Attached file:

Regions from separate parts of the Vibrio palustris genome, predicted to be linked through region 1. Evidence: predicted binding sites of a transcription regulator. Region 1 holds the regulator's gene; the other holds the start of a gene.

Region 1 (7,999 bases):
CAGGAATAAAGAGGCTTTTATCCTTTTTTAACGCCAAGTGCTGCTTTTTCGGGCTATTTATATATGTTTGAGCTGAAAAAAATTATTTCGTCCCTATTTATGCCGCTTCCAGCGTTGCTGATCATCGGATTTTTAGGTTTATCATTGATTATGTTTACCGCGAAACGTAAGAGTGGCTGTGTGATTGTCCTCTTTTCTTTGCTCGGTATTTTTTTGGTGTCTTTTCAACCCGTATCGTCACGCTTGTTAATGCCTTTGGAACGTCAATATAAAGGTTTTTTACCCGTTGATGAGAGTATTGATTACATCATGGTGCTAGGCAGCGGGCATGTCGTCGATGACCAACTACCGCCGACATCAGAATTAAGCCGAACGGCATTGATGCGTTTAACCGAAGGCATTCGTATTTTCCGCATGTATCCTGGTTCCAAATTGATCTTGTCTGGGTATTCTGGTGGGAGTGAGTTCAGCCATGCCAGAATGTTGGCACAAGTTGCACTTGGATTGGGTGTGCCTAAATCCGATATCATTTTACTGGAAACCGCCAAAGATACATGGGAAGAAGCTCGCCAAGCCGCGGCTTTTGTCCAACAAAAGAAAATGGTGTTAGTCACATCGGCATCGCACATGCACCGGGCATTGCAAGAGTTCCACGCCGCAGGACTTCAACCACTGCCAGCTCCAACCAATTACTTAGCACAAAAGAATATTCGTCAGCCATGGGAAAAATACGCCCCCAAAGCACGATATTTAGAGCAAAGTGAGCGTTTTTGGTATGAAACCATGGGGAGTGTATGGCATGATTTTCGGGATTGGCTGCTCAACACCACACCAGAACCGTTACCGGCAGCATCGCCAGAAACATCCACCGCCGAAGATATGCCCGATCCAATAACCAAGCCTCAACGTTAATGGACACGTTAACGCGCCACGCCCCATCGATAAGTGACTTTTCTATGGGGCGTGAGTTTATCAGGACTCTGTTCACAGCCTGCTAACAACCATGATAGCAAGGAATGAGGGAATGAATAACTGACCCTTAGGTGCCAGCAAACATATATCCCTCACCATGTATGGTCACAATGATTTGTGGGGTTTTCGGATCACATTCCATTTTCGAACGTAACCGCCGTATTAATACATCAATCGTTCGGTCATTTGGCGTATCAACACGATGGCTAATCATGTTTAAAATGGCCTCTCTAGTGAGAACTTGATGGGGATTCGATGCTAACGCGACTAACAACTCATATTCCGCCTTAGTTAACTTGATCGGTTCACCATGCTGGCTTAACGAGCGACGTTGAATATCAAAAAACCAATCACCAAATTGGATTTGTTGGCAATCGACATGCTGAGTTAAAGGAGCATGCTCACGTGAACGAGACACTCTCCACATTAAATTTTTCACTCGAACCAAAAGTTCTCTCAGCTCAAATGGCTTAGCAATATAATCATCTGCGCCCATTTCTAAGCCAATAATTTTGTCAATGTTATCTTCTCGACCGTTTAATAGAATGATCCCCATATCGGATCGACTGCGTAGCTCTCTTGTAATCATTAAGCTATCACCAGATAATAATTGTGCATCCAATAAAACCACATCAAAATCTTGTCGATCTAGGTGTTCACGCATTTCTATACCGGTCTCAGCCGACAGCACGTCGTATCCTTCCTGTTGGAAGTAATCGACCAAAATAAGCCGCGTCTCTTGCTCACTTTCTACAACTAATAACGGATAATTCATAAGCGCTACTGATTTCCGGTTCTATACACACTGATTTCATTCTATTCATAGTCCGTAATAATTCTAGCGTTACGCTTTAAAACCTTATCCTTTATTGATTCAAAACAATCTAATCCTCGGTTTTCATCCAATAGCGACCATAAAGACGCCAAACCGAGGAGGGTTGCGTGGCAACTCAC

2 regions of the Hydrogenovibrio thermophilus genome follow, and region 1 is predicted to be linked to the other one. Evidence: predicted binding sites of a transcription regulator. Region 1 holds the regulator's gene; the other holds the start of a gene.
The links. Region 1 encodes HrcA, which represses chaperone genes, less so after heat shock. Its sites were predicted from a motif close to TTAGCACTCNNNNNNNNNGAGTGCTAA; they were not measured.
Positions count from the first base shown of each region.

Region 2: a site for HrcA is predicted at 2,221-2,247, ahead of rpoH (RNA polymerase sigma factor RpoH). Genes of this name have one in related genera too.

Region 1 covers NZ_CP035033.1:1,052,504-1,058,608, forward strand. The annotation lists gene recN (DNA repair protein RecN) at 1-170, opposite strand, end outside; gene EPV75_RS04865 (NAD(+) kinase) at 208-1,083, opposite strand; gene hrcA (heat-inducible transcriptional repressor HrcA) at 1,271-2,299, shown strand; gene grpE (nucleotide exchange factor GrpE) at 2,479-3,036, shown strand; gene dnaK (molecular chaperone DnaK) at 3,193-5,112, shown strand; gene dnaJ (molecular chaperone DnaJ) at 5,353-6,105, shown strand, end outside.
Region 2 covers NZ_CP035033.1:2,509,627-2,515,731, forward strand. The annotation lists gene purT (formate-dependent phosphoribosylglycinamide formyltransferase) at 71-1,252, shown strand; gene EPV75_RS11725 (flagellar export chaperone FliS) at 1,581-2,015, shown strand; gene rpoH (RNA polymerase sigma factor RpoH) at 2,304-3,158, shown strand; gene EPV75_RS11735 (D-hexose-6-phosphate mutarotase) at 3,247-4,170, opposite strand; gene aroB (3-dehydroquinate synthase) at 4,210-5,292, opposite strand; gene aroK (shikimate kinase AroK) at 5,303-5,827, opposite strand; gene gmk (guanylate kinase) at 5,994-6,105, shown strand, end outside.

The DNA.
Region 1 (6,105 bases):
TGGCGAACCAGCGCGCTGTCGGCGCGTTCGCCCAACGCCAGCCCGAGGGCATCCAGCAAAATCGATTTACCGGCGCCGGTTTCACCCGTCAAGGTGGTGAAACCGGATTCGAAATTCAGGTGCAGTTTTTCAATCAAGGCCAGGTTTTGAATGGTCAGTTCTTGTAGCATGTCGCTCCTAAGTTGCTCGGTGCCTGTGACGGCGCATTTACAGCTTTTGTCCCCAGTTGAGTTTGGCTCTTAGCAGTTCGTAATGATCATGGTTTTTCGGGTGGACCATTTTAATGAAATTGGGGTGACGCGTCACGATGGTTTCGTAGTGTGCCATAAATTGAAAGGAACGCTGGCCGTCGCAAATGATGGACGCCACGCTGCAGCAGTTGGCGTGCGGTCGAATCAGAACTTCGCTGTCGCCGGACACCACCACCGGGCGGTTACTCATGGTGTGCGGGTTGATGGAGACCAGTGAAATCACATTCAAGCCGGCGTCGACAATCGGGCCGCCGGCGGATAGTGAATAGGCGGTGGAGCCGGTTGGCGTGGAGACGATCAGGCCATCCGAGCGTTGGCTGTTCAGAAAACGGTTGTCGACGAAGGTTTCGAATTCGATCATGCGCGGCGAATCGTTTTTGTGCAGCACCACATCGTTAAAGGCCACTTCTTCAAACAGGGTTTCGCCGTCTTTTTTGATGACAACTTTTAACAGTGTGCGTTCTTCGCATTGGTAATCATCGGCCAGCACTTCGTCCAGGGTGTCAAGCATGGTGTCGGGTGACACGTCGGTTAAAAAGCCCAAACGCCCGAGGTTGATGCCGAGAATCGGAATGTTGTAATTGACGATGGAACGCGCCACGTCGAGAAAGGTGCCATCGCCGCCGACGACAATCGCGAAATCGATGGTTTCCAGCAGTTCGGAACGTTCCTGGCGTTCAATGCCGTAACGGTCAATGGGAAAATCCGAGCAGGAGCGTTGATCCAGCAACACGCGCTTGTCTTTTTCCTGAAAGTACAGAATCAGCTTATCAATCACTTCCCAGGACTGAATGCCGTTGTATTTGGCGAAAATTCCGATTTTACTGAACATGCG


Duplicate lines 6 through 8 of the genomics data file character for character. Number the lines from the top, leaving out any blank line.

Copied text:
Positions count from the first base shown of each region.

Region 2: a site for HrcA is predicted at 2,221-2,247, ahead of rpoH (RNA polymerase sigma factor RpoH). Genes of this name have one in related genera too.

Region 1 covers NZ_CP035033.1:1,052,504-1,058,608, forward strand. The annotation lists gene recN (DNA repair protein RecN) at 1-170, opposite strand, end outside; gene EPV75_RS04865 (NAD(+) kinase) at 208-1,083, opposite strand; gene hrcA (heat-inducible transcriptional repressor HrcA) at 1,271-2,299, shown strand; gene grpE (nucleotide exchange factor GrpE) at 2,479-3,036, shown strand; gene dnaK (molecular chaperone DnaK) at 3,193-5,112, shown strand; gene dnaJ (molecular chaperone DnaJ) at 5,353-6,105, shown strand, end outside.